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Space Commercialization [updates]

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DocM    15,934

A thread for space Commercialization stories, both from the company and soverign nations perspective.

 

Several nations are setting themselves up as flags of convenience for space commercial operations; the US, likely Russia and China, Luxembourg, soon the Emirates, the Saudis, more in the works.

 

"SpaceX era" in the sense of  commercial space being very active. 

 

C|NET...

 

Quote


On NASA's 60th birthday, it's reinventing itself for the SpaceX era

NASA tries to find its place in a future where orbit, and perhaps even the moon and Mars, could become the hottest places to do business.

NASA has ventured every which way across the solar system, but a change of direction closer to home could be its most audacious move since the moon landings.

In the next decade, a typical mission could go something like this: NASA astronauts board a SpaceX Big Falcon Rocket (BFR) along with commercial astronauts and a few wealthy tourists. The rocket stops at the new space hotel circling the globe to drop off the visitors and the NASA astronauts spend a few hours there filming an advertisement and lending their endorsement to the privately owned "microgravity resort." 

From there, the commercial astronauts continue on to service the lunar gateway, a space station in orbit around the moon that functions as a sort of truck stop for traffic between Earth and the moon. The NASA astronauts journey on to the lunar surface to continue building the agency's new outpost there, where both SpaceX and competitor Blue Origin already have permanent landing pads and the latter provides meals prepared by the only off-planet Whole Foods in the galaxy.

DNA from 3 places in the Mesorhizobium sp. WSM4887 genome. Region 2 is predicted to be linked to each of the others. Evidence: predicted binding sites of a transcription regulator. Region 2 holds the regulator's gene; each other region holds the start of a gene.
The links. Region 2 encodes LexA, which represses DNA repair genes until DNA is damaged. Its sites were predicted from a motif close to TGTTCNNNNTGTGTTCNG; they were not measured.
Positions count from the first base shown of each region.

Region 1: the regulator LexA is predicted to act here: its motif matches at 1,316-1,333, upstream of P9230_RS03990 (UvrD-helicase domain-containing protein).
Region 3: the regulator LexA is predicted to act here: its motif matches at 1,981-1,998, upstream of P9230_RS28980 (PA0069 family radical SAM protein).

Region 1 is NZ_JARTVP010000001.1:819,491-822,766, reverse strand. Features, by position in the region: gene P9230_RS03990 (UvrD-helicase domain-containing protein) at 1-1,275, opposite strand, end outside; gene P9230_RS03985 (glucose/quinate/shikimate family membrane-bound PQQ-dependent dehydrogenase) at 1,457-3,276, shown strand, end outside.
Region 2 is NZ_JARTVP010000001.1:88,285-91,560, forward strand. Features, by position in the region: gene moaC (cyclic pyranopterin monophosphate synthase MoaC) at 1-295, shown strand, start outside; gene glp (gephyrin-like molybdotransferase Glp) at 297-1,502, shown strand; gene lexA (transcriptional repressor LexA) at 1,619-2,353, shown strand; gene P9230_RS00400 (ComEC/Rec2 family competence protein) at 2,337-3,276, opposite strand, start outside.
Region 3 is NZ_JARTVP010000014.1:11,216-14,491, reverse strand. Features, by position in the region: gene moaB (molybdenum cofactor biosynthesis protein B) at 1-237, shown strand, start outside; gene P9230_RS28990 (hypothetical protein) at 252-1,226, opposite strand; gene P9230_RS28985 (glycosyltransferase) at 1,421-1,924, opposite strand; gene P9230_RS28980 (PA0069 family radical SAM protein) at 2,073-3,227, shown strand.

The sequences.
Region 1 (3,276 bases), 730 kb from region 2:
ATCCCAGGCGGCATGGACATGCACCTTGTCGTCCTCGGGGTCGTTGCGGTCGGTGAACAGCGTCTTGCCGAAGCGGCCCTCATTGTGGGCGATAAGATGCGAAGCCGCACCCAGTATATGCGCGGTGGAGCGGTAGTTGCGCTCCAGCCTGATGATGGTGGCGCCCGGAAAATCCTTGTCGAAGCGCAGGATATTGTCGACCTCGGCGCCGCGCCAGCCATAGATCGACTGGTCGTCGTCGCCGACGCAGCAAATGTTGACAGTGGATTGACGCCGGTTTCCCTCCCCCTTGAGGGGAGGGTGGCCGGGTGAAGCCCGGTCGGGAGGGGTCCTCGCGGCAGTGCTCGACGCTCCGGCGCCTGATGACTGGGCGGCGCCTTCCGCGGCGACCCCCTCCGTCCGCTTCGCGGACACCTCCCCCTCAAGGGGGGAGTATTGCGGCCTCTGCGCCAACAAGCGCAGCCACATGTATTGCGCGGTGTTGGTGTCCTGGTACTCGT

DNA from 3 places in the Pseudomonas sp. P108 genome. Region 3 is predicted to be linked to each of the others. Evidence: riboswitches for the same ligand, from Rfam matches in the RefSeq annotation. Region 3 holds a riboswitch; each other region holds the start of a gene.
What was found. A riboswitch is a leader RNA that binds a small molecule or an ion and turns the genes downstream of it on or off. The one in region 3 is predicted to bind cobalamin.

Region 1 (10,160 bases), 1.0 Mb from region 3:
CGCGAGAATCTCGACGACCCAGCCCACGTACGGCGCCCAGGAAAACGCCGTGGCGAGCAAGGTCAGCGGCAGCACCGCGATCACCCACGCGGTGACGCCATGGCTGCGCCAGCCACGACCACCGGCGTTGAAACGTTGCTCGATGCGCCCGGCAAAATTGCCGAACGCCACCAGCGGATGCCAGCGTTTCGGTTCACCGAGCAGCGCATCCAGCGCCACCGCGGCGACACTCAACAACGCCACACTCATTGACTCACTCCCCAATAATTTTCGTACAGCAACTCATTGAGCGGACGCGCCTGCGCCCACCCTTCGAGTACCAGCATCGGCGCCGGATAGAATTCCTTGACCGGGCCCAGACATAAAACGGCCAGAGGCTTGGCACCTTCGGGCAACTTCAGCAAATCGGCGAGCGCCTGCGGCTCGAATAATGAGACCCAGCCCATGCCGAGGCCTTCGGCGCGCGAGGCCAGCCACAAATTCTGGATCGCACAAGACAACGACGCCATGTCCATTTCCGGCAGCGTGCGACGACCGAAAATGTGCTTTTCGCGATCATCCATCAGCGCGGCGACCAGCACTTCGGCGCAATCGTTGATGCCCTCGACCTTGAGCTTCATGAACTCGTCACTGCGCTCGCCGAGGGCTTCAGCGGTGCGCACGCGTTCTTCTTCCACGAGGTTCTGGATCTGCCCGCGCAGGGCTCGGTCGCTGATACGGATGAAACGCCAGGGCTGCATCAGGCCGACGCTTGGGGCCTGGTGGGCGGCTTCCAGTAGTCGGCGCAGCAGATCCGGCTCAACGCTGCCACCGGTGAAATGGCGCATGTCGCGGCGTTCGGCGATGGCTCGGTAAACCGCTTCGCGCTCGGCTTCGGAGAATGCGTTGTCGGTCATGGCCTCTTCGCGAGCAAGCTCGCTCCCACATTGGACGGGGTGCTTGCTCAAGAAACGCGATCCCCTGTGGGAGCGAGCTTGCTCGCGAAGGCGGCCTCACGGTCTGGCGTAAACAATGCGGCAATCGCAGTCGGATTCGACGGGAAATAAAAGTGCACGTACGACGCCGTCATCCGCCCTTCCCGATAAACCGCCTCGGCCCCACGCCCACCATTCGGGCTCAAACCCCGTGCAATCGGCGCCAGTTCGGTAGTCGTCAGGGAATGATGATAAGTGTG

>
And if the push to open NASA and space to commercial interests succeeds, this vision could also include a significant trade between Earthlings and the first permanent residents of Mars by the time NASA turns 100.
>
"Right now we've got a Boeing astronaut, and we're talking about having a SpaceX astronaut and even maybe not astronauts ... but folks that are going [to the ISS] for other purposes," new NASA administrator Jim Bridenstine said at a NASA Advisory Council meeting in August. "They could be going for science or developing capabilities or they could be going simply for tourism."
>

 

Big Falcon Rocket's spaceship. 55 meters long, 9 meters wide (not counting the legs & canards.) The first flight test vehicle is under construction near the Port of  LA.

 

Blue Origin hasn't revealed their large  crew vehicle, yet.

 

Screen_Shot_2018_09_17_at_9_21.53_PM.0.thumb.jpg.51a2677d4c399c20dbcdaebaf1821a48.jpg

Edited by DocM
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Unobscured Vision    2,642

Yessir ... already in-work! :yes: 🚀 

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DocM    15,934

A proposed Spaceport in the Azores.